Tori Marsh - February 27, 2018
It’s true: Drugs really are getting more expensive.
According to a new GoodRx analysis, the average list price for the top 100 prescription drugs climbed higher over the past year, even as concerns over high drug prices grow in the U.S.
Our top insights:
- List prices for prescription drugs rose 6% over the past 12 months
- Diabetes drugs were big drivers of the increase, rising 15% over the past 12 months
- Birth control drugs also got more expensive, with list prices nearly 8% higher over past year
- Prices for generic drugs rose more than 5% over the past 12 months
Using a GoodRx Index of the 100 most commonly prescribed drugs, we found that cash prices increased from an average of around $78 in February 2017 to over $81 this past January – an increase of 6%. See More
Marie Beaugureau - February 08, 2018
The numbers are in: U.S. spending on diabetes drugs increased from $10 billion to $22 billion per year between 2002 and 2012, according to a recent study. And most of that cost was due to skyrocketing prices for one diabetes medication: insulin. Take, for example, Lantus, one of the most popular insulins on the market. The price of a 10-milliliter vial has shot up from under $40 in 2001 to around $275 today. See More
Tori Marsh - January 17, 2018
Humalog (insulin lispro) is a fast-acting insulin used to treat diabetes type one and two. Doctors report low levels of adherence to insulins like Humalog because of its cost. Cash prices for Humalog average around $549 for five kwikpens, and there is no generic alternative for any insulin brand. Humalog generated billions of dollars in global sales for Eli Lilly in 2016.
Here is some information on Humalog, and how you can save. See More
Roni Shye - January 16, 2018
If you’ve ever been afraid to show up at your doctor’s office because you’ve been “bad” then this post is for YOU! You may think your doctor is “pushing medications on you” especially if you aren’t experiencing any symptoms of the condition they are treating you for. However, their reasoning is not without sound medical and professional judgment.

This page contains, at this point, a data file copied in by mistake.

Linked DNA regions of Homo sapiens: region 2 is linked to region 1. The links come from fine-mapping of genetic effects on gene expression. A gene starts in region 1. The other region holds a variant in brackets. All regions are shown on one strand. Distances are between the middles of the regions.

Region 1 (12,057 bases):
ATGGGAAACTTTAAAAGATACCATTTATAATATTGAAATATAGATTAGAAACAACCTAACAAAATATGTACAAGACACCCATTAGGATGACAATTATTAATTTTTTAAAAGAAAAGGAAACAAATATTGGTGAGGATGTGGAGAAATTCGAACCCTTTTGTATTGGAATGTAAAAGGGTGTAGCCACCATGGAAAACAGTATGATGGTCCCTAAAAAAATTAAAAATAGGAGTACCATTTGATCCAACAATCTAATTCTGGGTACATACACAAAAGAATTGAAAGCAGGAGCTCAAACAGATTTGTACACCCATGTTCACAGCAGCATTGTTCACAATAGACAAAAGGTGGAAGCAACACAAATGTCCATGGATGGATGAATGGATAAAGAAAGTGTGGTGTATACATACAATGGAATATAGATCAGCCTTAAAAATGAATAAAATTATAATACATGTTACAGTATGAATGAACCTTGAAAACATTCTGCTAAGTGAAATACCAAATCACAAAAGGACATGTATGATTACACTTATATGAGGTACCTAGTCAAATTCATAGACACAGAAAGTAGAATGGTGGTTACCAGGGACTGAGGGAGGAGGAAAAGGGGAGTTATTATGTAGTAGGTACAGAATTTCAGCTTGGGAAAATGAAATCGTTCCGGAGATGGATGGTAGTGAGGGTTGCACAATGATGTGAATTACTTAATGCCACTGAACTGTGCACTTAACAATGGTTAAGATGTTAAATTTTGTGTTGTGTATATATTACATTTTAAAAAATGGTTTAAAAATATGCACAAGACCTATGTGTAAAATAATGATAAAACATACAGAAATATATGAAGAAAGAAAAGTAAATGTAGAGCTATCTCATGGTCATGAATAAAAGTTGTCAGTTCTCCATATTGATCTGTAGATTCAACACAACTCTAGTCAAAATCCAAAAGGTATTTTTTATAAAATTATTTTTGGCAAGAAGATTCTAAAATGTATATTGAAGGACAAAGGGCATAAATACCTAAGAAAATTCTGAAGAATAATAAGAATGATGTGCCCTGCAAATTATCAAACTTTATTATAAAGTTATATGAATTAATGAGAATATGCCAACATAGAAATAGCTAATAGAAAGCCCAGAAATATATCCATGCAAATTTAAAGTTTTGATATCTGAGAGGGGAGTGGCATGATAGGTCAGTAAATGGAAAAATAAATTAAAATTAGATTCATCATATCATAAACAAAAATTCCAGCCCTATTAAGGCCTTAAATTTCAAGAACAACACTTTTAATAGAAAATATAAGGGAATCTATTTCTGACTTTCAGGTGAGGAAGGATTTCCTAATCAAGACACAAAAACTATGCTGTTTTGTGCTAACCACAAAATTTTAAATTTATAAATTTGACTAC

One of the many reasons you might receive a lecture about the importance of taking your medications is due to the progressive nature of many diseases if not properly treated. See More
Roni Shye - November 22, 2017
Mealtime insulins, or fast-acting insulins, are injected before or after each meal to regulate the blood sugar. Type 1 diabetics require mealtime insulin injections as their pancreas does not produce insulin, whereas type 2 diabetics may only require mealtime insulin if they struggle with blood sugar control after meals or are not achieving their target A1C.
Roni Shye - November 21, 2017
For people who need to take insulin, there are a couple of different types—long-acting, short-acting, rapid-acting, intermediate-acting, etc. That’s a lot of options!
One question I see most often is the difference between rapid-acting and long-acting insulins. So, let’s get into it.
What is rapid-acting insulin?
Rapid-acting, or meal-time insulin, is a type of insulin that’s usually taken before, during, or after a meal to lower your blood sugar levels associated with meals. See More
Roni Shye - October 19, 2017
Most of these insulins have been designed for use in adults. However, a new short-acting insulin has been approved for use in children—Humalog Junior KwikPen.
What is Humalog prescribed for?
Dr. Sharon Orrange - June 07, 2016
Insulin: legal, widely used, and transforms lives. But there are risks—soon you’ll see why we try to spare our type II diabetics from having to start insulin. Using oral medications to their maximum dose and incorporating diet and lifestyle changes is the way to go before resorting to insulin.
Of course, tight blood sugar control is the goal for reducing diabetes related complications (kidney disease, eye disease, neuropathy) but insulin remains one of the most challenging aspects of diabetes management given the risks. See More
Elizabeth Davis - November 23, 2015
You can now find and compare diabetes supplies on GoodRx! Do a search now to see prices for glucose test strips and meters, control solution, syringes and lancets, and more.
As you may already know, shopping around online will typically get you a lower price than what you’ll find walking in to your local pharmacy.
Dr. Sharon Orrange - July 13, 2015
You probably already know that many prescriptions have side effects. Most are mild—annoying issues like nausea or sleepiness that are inconvenient at worst. Others, however, can be deadly.
A very small number of medications are responsible for the majority of adverse side effects and hospitalizations from harmful drug reactions. How bad are these drugs? Between 2007 to 2009, almost 100,000 patients older than 65 had emergency hospitalizations for dangerous drug reactions, and almost 20,000 people die from prescription drug overdoses annually. See More